Azumi 2: Love or DeathReviewed By Jay Seaver
Posted 07/13/06 09:38:33
(Worth A Look)
SCREENED AT THE 2006 FANTASIA FESTIVAL: Wouldn't it be a kick if Shusuke Kaneko shot "Godzilla, Mothra, and King Ghidorah: Giant Monster All Out Attack" at the same time Ryuhei Kitamura made the original "Azumi", and then Kaneko wound up making "Azumi 2" at the same time Kitamura made "Final Wars"? The times don't add up, but the reversal is fun to ponder. Fans can debate which director served which series the best, but all four permutations have wound up working pretty well.As you may remember from the first film (and for those who don't, it's recapped), Azumi was one of ten orphan teenagers raised from early childhood to be assassins, with the intent of snuffing out ambitious warlords and preserving the peace. Then, on the eve of their first mission, they were paired up and ordered to kill their partners to prove their resolve; Azumi was paired with Nachi, her first love. Now, of the original ten, only Azumi (Aya Ueto) and Nagara (Yuma Ishigaki) remain to take down the last warlord, Masayuki Sanada (Mikijiro Hira), in his heavily-guarded mountain fortress. Well, they're not quite alone - they make contact with the priest who sponsored their training, Tenkai (Shigeru Koyama), picking up a perky new sidekick, Kosue (Chiaki Kuriyama) to act as their guide. They also meat a Robin Hood-style bandit, Ginkaku (Shun Oguri) who could be twins with Nachi.
Kaneko is probably best known for his work in the kaiju genre, where his 1990s Gamera trilogy and his entry into the Godzilla series gained raves for not only being action-packed city-flatteners, but for the genuine sense of danger present - those buildings the monsters crushed were pointedly occupied. Here, he's clearly working with a smaller budget than Kitamura had for the first film, but he's able to make up for it by focusing more on Azumi's emotional burden. The kids were na´ve and their minds were programmed but good before; now that they've been out in the world a little, they're starting to realize that they've done horrible things, to the extent that Azumi and Nagara are OK that attempting to kill Nagara is likely a suicide mission, not just because they're good, brainwashed little soldiers, but because they're not keen on living with that much blood on their hands.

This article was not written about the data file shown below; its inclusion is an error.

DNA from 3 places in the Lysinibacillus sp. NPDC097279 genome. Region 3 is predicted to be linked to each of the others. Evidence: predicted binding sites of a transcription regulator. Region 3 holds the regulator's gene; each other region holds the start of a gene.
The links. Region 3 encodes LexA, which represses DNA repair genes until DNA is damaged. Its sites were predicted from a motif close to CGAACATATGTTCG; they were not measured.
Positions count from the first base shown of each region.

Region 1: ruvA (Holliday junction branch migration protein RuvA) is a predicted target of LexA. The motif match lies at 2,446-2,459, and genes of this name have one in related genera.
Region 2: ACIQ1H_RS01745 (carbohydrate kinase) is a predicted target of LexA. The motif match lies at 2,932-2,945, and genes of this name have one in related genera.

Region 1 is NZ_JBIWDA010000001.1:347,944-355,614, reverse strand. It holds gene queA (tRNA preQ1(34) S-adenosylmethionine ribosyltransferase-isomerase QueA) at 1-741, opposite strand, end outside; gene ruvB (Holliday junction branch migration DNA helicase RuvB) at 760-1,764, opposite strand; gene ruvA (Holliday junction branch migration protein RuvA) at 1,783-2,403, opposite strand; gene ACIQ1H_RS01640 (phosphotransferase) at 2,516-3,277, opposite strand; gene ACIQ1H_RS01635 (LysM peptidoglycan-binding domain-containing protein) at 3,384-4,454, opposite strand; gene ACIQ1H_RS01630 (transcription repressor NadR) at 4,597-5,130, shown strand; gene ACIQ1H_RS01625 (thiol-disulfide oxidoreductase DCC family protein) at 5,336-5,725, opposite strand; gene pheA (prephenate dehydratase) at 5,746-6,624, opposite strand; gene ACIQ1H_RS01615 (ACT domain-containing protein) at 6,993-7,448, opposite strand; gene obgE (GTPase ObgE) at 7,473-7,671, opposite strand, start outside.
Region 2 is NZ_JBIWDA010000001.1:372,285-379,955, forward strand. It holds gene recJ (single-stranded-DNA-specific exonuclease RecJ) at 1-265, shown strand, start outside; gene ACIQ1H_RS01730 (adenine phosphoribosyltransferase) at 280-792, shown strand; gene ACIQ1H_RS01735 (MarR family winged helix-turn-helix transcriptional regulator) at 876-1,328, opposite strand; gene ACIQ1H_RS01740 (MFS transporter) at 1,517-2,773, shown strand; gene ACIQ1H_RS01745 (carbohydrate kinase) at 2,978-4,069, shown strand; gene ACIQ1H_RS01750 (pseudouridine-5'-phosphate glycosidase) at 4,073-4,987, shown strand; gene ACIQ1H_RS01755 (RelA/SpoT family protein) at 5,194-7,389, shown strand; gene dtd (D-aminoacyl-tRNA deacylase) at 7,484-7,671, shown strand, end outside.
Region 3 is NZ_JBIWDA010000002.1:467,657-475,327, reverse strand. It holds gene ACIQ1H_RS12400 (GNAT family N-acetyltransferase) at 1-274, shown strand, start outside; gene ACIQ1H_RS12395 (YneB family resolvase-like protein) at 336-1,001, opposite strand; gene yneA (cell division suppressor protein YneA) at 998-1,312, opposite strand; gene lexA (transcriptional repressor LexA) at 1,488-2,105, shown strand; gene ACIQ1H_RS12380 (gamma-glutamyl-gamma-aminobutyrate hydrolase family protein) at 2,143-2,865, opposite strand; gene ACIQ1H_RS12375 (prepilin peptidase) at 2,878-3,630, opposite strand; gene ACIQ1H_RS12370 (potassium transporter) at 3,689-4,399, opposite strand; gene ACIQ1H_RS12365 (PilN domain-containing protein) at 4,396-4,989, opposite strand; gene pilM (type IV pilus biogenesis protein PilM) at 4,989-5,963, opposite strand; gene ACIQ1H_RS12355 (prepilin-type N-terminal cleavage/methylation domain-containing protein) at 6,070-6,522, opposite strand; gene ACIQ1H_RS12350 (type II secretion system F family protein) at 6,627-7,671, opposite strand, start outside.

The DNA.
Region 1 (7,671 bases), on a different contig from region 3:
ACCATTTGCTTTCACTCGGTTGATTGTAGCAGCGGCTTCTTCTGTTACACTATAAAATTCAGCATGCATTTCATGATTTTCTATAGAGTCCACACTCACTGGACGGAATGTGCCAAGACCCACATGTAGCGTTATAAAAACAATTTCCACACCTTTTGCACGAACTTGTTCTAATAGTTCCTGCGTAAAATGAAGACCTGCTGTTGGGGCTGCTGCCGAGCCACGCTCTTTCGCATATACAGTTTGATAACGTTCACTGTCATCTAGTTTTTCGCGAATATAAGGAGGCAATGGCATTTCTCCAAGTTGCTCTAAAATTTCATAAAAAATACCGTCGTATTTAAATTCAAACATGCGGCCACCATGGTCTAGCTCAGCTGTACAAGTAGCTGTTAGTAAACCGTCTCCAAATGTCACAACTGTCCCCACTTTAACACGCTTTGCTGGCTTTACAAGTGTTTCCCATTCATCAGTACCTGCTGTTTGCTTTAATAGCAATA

Of course, executing that mission is going to be tough. Azumi and Nagara have new allies, but they've got new enemies as well. The Ueto Yaga clan has supplied Sanada with a veritable army of ninjas. Preternaturally fast-moving leader Yune (Toshie Negishi) commands several super-powered subordinates, including one musclebound monster of a man and Tak Sakaguchi as a killer with a spider motif. The action is fast-moving but clear, although not quite up to the level of the first. Ms. Ueto occasionally appears a little less convincing with her swordplay than she was with Kitamura directing, but the big scenes with a number of warriors fighting against each other are still a blast, as are the final battles between the exceptional ninjas. Most of the movie takes place in gorgeous forest settings; cinematographer Yoshitaka Sakamoto certainly makes that work.
The cast is pretty decent. Aya Ueto isn't the world's greatest actress, but she remains more or less ideal for this part; a great combination of youthful beauty and justified confidence. She handles Azumi's new introspection well, and generally moves quickly enough that she's believable in the action scenes. Chiaki Kuriyama actually seems younger and more girly than she was in Kill Bill; I almost didn't recognize her as having been Gogo Yubari. As Tenkai, Shigeru Koyama is very good at giving the impression of being a good, righteous priest but in actuality being scheming and ambitious.
One thing that Kaneko does manage to capture well is that many of these characters are still children, even as they wander feudal Japan on their own on missions to kill. So they're liable to be diverted onto a mission by a pretty girl, or whisper about who "likes" who. A little angst keeps characters from seeming like monsters. The politics are a little more complicated this time around, as Azumi starts to leave childhood behind and recognize that the world has more shades of gray than her trainer/father figure presented her. It's something that could be perceived as a weakness, especially in comparison to the adrenaline rush of the first film, but I think it's interesting to see Azumi starting to recognize the cost of blind obedience even as she's clearly frightened of where she'd be without it.The film ends with her in a new place, and if Toho decides to make a third installment, it will be interesting to see where they go from there. Kakeno has done a very good job of retaining much of the first movie's feel while increasing the emotional stakes.
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